So here's what you do: Give yourself a pat on the back for all you've already accomplished, sign up for ASL II, go to Deaf events as much as you can, and, sooner or later, you'll fulfill your wish of hangin' with the crew. Now, go study!
Monday, June 8, 2015
We walked into Olive Garden and were seated immediately. The place was quiet since we were early for the lunch crowd.
"What would you like to drink?" was the waitress' first question. I knew what she was asking from past experience, so I went ahead and told her I wanted an iced tea and she went on her way. She returned shortly thereafter to take our food order.
"Are you guys ready to order?"
I watched as Kenny placed his order and then the waitress turned to me and started talking. Not knowing what she was saying, I went ahead and started to order. "I'll have the seafood alfredo, please."
"OK." She said more, so I turned to Kenny to interpret. When he began to sign to me, the waitress' eyes grew as big as saucers. I found out what she was saying and answered -- just as clearly as I had before. She looked baffled -- as if finding out I was deaf completely blocked her brain waves. "Wh--what did she say?" She turned to Kenny to rescue her. "I didn't understand."
Kenny signed to me to repeat myself and I did. Still the waitress stood there, unable to comprehend the words coming from my mouth.
After a minute of repeating myself, I was visibly frustrated, so Kenny finished up the order and the waitress awkwardly walked away.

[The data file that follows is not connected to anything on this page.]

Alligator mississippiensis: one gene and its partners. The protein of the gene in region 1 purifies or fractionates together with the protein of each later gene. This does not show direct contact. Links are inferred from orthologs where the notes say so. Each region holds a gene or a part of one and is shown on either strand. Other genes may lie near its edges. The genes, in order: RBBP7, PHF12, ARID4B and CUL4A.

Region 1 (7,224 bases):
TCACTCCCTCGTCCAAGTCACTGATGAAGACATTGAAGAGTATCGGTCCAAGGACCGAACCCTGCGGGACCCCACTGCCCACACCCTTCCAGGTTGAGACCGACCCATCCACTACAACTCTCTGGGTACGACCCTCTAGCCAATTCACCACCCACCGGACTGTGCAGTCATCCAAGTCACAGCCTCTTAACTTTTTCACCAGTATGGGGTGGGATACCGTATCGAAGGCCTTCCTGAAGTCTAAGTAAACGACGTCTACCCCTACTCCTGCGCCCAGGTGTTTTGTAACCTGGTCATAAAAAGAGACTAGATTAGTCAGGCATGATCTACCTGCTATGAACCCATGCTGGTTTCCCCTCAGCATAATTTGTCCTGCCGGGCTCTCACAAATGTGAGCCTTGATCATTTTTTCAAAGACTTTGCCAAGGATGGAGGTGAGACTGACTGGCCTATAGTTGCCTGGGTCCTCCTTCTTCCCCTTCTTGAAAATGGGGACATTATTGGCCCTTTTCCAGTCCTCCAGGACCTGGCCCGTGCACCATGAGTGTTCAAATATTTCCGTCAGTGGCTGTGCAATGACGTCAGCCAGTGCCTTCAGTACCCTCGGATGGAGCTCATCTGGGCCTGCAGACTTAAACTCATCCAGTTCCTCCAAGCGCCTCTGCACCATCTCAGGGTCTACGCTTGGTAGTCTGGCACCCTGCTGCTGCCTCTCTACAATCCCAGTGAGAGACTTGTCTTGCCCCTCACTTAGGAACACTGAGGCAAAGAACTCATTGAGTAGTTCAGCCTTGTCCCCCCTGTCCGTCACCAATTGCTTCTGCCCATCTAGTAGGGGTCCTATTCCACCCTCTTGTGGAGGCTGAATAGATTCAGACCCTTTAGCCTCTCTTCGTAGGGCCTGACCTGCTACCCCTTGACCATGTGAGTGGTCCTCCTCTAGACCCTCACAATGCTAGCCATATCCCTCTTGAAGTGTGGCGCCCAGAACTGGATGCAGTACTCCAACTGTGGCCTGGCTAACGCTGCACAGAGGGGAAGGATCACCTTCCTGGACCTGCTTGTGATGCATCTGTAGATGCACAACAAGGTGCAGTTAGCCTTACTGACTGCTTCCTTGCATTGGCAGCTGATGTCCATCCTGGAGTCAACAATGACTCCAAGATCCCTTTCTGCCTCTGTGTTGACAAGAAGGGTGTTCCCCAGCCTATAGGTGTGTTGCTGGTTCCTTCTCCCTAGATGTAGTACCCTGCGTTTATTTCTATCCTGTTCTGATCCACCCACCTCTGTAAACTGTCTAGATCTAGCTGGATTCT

That wasn't the first time a person was fine listening to me till he or she discovered I was deaf. People find out this information and all of a sudden tit's like the clarity of my voices dissipates and they can't understand me. But, despite the frustration, it's really quite absurd and I often have to laugh out loud. What is it in my voice that changes? Do I start to mumble? Do I start to slur my words like a drunken sailor? No! Nothing changes except the other party sees I'm deaf and that I need sign language to understand them. But since they don't know sign language (It's another story if they think they do), they assume we cannot communicate with each other and they have to ask my husband to talk for me. Nevermind, I've been talking all of my life and didn't lose the bulk of my hearing till I was 27!
Because this happens so often when I'm out and about, I have repeatedly asked my family if my voice has changed. Some have said that my voice has gotten a little deeper, but most people emphatically tell me no. My voice is the same as before I went totally deaf.
So why the comprehension problems? I believe it's gotta be in their heads. I mean, isn't one of the first things you learn about the "death" is that we also can't speak? Deaf mute, right? Before I sign, I look "normal." Then I use my hands and POW! I must be a mute. I must be "deaf and dumb."
Well, let me take this moment to clarify. To not be able to hear -- no matter how deaf a person is -- does not in any way automatically mean they're not able to speak! Everyone has a past and you can't know a person's abilities simply by watching and/or guessing.
Remember this blog the next time you meet a deaf person. Assume nothing! Get rid of all the stereotypes in your head. Just because a person has a disability or comes from a culture other than your own, doesn't mean they fall into a set of characteristics you learned as kid or even an adult. Keep an open mind! But I still have to laugh when people, who have been talking to me, all of a sudden can't understand me and need to ask my family, "What did she say?"